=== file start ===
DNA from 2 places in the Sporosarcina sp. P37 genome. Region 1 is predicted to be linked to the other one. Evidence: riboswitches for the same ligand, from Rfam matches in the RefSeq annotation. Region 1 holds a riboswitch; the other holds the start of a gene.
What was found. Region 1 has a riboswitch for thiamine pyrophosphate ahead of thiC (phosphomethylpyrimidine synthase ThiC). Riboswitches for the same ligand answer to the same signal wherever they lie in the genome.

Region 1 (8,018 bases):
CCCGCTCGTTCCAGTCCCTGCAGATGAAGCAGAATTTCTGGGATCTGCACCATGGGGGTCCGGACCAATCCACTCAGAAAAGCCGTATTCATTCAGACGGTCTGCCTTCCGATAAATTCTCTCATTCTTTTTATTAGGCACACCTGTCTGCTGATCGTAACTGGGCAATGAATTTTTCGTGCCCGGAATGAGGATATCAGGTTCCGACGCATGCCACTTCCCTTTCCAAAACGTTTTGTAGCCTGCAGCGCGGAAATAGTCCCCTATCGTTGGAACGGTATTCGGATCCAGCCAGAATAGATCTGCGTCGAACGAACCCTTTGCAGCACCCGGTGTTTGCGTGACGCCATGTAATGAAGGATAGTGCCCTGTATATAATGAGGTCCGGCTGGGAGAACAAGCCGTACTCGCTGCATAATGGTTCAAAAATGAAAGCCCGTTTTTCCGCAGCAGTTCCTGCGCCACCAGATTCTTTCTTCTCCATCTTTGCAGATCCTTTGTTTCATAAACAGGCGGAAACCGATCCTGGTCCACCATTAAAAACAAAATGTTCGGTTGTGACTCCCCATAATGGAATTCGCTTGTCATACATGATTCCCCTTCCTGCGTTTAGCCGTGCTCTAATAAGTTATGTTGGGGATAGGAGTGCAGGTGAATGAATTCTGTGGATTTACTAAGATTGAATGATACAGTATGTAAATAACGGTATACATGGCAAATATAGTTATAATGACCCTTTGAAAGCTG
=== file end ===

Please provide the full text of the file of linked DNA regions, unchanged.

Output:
DNA from 2 places in the Sporosarcina sp. P37 genome. Region 1 is predicted to be linked to the other one. Evidence: riboswitches for the same ligand, from Rfam matches in the RefSeq annotation. Region 1 holds a riboswitch; the other holds the start of a gene.
What was found. Region 1 has a riboswitch for thiamine pyrophosphate ahead of thiC (phosphomethylpyrimidine synthase ThiC). Riboswitches for the same ligand answer to the same signal wherever they lie in the genome.

Region 1 (8,018 bases):
CCCGCTCGTTCCAGTCCCTGCAGATGAAGCAGAATTTCTGGGATCTGCACCATGGGGGTCCGGACCAATCCACTCAGAAAAGCCGTATTCATTCAGACGGTCTGCCTTCCGATAAATTCTCTCATTCTTTTTATTAGGCACACCTGTCTGCTGATCGTAACTGGGCAATGAATTTTTCGTGCCCGGAATGAGGATATCAGGTTCCGACGCATGCCACTTCCCTTTCCAAAACGTTTTGTAGCCTGCAGCGCGGAAATAGTCCCCTATCGTTGGAACGGTATTCGGATCCAGCCAGAATAGATCTGCGTCGAACGAACCCTTTGCAGCACCCGGTGTTTGCGTGACGCCATGTAATGAAGGATAGTGCCCTGTATATAATGAGGTCCGGCTGGGAGAACAAGCCGTACTCGCTGCATAATGGTTCAAAAATGAAAGCCCGTTTTTCCGCAGCAGTTCCTGCGCCACCAGATTCTTTCTTCTCCATCTTTGCAGATCCTTTGTTTCATAAACAGGCGGAAACCGATCCTGGTCCACCATTAAAAACAAAATGTTCGGTTGTGACTCCCCATAATGGAATTCGCTTGTCATACATGATTCCCCTTCCTGCGTTTAGCCGTGCTCTAATAAGTTATGTTGGGGATAGGAGTGCAGGTGAATGAATTCTGTGGATTTACTAAGATTGAATGATACAGTATGTAAATAACGGTATACATGGCAAATATAGTTATAATGACCCTTTGAAAGCTG